Here, however, on Mutant ground, the crowd knew nothing of the palace's lethal defenses that would curdle a mother's milk in her breast... The gilded bars of the fence didn't shimmer with destructive power today. But when activated, that power would pulverize anything that came too close. Ariela also knew about the batteries of deadly canons sitting on the flat roof. She shivered at the thought of what Mutant weapons could do. At least, the populace had heeded her advice and left axes and pitchforks at home. It was for their own safety.

Ariela pushed through the crowd. Craftsmen, artisans and merchants had come in rich, colorful attire. A few paraded their felines. Farmers and villagers from miles around also crammed the vast enclosure.

Fathers carried small children on their shoulders. Calls popped here and there. Heads craned, trying to see, at the center of the esplanade, the truncated step pyramid erected overnight that would serve as a stage.

All around the cobbled square, long trestle tables dressed in red silk, offered free sweet bread, pastries, ale, wine, and even dumplings. But the mouth-watering meat aroma came from a row of roasting pits. Over there, cooks turned an entire pig, two goats, and two halves of an ox over piles of glowing ambers, while dripping fat juices on the tender roasting meat.

Ariela's stomach tightened at the idea of food. She couldn't swallow a bite if she tried.

At a pastry table, she recognized a familiar blond head over a sea of long-haired villagers and called in a battle voice, "Talsin!"

The blond head turned to her hail, displaying a streak of blue hair at each temple and a mouth full of turnover. Her younger brother squinted in the sunlight and smiled. He licked his fingers then motioned for her to meet him by the left wing of the palace. He indicated one of the white statues lining the front wall. They represented the Princes of Kassouk, the highest born, the purest Mutant blood.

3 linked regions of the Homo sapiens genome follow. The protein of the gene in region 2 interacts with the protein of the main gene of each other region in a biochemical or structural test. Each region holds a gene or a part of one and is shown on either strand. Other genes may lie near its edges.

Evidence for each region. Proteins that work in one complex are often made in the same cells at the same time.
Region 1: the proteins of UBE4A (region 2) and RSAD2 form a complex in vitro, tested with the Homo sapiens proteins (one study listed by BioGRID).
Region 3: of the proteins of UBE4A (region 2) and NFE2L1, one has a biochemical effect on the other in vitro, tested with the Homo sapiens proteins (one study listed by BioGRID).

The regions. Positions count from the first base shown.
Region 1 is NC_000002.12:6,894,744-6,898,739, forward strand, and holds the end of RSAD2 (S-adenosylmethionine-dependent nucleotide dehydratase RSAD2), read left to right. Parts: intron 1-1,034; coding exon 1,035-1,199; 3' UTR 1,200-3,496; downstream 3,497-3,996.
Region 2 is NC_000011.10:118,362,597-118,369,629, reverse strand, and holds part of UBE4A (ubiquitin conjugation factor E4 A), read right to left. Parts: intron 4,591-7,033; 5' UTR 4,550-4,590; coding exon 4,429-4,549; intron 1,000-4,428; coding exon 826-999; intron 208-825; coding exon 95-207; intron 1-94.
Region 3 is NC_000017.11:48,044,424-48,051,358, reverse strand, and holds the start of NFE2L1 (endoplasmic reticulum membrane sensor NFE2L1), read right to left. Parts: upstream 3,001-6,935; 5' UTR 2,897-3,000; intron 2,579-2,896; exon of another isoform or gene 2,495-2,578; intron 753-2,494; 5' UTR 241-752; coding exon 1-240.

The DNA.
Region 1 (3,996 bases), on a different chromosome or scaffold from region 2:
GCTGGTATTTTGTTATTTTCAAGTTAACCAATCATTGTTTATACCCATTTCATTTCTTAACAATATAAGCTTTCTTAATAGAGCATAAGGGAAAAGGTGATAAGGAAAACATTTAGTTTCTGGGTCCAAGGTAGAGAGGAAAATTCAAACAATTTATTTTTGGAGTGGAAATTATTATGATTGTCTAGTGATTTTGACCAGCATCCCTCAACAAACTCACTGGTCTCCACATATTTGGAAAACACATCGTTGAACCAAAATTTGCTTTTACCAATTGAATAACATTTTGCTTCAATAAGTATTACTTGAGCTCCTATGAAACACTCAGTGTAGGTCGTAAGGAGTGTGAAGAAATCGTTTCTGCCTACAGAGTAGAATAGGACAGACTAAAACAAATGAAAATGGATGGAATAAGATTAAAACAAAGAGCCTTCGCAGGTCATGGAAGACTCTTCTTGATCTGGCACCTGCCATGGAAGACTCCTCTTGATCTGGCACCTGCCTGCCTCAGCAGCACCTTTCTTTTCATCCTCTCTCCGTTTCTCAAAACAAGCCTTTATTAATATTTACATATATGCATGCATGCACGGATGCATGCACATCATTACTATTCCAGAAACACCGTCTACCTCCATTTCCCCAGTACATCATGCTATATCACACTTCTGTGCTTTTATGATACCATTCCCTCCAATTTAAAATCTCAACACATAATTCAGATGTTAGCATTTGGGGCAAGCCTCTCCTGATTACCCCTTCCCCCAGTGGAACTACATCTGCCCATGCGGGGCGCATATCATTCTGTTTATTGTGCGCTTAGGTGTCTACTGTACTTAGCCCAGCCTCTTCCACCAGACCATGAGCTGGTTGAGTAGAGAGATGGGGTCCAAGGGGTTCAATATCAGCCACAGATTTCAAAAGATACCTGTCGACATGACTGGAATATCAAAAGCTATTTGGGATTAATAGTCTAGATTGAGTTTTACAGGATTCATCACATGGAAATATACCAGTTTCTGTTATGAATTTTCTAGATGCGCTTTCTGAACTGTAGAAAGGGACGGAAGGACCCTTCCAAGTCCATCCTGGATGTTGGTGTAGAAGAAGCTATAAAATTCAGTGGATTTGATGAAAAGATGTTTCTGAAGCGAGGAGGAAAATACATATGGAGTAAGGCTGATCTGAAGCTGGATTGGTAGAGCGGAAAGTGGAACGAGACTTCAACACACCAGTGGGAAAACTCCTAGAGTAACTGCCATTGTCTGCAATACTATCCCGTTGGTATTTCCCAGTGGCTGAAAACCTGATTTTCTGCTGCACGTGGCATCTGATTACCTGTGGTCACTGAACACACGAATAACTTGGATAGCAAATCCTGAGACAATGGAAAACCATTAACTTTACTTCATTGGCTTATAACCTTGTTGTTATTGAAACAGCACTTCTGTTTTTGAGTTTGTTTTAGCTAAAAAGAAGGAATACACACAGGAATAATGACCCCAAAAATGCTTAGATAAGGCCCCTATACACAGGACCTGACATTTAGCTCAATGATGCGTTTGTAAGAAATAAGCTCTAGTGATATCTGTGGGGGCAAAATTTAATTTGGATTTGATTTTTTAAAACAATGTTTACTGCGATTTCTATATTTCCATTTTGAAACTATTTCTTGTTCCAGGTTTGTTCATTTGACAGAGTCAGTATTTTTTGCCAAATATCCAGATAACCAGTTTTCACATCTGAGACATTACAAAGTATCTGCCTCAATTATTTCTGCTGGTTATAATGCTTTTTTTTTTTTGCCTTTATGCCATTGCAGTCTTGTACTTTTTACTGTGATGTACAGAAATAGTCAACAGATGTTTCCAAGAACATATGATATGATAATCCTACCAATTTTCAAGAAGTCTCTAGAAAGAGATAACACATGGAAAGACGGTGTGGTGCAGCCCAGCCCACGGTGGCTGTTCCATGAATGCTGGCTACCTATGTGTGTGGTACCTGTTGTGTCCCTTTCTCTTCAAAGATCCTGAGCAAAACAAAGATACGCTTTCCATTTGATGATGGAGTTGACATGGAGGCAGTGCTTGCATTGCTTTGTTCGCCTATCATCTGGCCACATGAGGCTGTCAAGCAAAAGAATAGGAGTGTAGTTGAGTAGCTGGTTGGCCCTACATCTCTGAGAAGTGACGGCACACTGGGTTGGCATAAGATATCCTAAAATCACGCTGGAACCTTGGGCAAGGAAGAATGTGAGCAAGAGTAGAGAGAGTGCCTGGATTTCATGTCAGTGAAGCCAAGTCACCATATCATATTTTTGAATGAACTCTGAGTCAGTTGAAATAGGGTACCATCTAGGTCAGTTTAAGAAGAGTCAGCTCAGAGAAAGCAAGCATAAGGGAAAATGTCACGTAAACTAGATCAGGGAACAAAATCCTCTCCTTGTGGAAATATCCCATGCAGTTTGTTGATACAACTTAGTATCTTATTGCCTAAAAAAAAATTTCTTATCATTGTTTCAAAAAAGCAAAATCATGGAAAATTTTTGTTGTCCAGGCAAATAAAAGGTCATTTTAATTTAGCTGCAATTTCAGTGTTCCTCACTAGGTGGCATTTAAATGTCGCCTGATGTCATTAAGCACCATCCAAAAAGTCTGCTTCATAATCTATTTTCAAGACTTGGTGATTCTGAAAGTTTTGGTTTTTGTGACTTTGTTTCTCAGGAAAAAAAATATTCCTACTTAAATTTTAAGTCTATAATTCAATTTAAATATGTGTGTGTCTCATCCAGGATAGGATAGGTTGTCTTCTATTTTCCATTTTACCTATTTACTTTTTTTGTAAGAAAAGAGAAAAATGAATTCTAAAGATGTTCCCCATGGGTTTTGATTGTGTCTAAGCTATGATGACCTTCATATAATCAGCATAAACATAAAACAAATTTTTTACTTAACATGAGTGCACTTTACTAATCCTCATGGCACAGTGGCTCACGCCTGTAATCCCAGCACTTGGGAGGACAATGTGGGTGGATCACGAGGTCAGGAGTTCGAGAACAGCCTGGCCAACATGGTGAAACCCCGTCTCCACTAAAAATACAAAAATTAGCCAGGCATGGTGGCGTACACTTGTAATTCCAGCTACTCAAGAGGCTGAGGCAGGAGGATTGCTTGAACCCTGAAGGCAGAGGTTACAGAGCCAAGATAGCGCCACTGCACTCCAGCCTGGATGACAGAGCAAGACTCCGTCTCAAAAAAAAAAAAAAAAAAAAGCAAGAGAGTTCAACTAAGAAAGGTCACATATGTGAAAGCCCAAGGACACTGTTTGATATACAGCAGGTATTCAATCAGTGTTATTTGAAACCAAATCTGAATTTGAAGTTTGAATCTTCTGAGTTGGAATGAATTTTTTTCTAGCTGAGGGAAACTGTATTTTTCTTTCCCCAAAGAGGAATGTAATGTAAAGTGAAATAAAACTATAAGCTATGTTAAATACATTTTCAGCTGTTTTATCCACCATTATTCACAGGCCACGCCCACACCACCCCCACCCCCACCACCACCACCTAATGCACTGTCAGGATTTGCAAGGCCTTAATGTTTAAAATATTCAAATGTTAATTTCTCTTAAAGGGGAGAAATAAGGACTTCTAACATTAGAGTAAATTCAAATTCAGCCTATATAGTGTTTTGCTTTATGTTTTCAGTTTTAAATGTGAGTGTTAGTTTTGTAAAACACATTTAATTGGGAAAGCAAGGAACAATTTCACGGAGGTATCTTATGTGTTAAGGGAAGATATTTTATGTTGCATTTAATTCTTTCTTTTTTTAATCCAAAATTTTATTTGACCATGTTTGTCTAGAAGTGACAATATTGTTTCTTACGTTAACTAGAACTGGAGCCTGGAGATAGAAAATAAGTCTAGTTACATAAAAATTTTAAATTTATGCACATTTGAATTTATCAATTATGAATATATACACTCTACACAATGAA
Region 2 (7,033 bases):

Ariela knew which statue he meant. She nodded. Talsin always had clever ideas, which sometimes got him in trouble. What was it this time?

They came together in front of the familiar pedestal above which stood a tall, elegant alabaster woman with a noble face. The triangular runes on the base read Lady Naya, Princess of Kassouk... their grandmother.

But despite the drops of Mutant blood in their ancestry, Ariela and Talsin were born with five fingers, hence Human, and unworthy of superior education or princely titles. Humans did not rule in Kassouk.

Talsin mussed Hellion's head playfully then pointed to the top of the seven-foot pedestal. "That would be our best vantage point."

"Smart kid." Ariela reached and hooked her hands to the top edge to hoist herself upon the statue's wide base. Once there, she lowered a helping arm.

"I'm fifteen... not a kid anymore." Still, he grabbed her arm anyway and let her lift him to the top.

Hellion crouched. In one leap, she landed smoothly next to them, then the lioness draped her supple body across the enormous feet of the statue as if to claim them, discouraging anyone else from crowding their privileged lookout. Lions were fiercely loyal, but the females also had protective maternal instincts. And Hellion had adopted Ariela and Talsin as her brood.

Ariela sat at the edge of the cool white stone, dangling her booted legs. "Amazing how life can change in an instant."

"It's terrible, losing them both in one strike, King Dragomir and Queen Tora." Talsin dropped next to her.

Ariela laid a protective hand on her younger brother's shoulder. "Life is never fair. But somehow, we survive."

"I wonder what happened." The suppressed anger showed in the tightening of his jaw. "I hope they tell us how they died."

Ariela also hated the secretive nature of Mutants. "With King Dragomir, we've lost the only voice of reason in the Council of Princes."